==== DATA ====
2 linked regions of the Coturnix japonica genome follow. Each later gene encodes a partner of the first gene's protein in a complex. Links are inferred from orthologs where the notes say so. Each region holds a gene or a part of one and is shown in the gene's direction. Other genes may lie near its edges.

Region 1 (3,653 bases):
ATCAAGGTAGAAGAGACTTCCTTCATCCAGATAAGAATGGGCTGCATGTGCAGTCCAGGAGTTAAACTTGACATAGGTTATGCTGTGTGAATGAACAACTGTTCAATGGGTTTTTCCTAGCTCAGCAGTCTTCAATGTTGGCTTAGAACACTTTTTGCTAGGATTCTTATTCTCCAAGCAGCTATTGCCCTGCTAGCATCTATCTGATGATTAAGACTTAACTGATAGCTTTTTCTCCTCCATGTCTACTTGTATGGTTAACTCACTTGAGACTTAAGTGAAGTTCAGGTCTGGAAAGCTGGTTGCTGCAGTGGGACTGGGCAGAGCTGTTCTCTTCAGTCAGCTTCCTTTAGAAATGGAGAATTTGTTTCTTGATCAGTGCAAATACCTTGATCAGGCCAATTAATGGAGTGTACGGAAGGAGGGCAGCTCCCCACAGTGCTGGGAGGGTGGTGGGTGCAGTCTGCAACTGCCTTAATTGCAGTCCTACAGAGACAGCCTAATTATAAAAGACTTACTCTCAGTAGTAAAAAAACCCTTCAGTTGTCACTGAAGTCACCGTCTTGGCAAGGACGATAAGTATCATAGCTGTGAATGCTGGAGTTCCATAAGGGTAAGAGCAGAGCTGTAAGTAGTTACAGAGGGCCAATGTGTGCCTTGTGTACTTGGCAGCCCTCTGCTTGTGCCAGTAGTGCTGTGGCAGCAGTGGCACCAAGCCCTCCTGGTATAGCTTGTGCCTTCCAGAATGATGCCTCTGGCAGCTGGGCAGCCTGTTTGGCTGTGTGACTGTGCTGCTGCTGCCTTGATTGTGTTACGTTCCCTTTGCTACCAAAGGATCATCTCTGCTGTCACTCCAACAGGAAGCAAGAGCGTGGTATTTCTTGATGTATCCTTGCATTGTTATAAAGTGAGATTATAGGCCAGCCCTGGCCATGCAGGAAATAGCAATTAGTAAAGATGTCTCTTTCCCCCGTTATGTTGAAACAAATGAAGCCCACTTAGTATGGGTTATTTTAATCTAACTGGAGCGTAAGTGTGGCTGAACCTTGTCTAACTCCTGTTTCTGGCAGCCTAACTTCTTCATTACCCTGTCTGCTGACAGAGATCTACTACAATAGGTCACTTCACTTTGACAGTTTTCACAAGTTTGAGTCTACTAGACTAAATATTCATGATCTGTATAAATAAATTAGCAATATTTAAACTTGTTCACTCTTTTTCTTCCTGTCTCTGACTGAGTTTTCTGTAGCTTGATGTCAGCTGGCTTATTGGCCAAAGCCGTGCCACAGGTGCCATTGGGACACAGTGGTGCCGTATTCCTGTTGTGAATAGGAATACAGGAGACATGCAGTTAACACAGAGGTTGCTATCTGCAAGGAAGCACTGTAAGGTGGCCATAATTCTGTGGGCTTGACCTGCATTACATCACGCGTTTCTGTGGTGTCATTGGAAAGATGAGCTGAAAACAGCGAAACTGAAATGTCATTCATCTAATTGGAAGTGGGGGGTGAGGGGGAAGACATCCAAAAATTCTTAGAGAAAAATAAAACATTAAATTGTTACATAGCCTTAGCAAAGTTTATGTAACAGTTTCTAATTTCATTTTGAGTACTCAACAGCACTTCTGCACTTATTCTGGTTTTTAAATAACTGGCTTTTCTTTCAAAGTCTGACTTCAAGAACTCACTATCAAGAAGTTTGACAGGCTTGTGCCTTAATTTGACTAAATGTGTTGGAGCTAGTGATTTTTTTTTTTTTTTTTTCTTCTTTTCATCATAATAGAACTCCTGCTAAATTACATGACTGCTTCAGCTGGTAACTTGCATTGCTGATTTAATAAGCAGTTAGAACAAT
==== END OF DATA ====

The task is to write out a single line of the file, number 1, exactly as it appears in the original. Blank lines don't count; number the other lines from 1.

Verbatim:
2 linked regions of the Coturnix japonica genome follow. Each later gene encodes a partner of the first gene's protein in a complex. Links are inferred from orthologs where the notes say so. Each region holds a gene or a part of one and is shown in the gene's direction. Other genes may lie near its edges.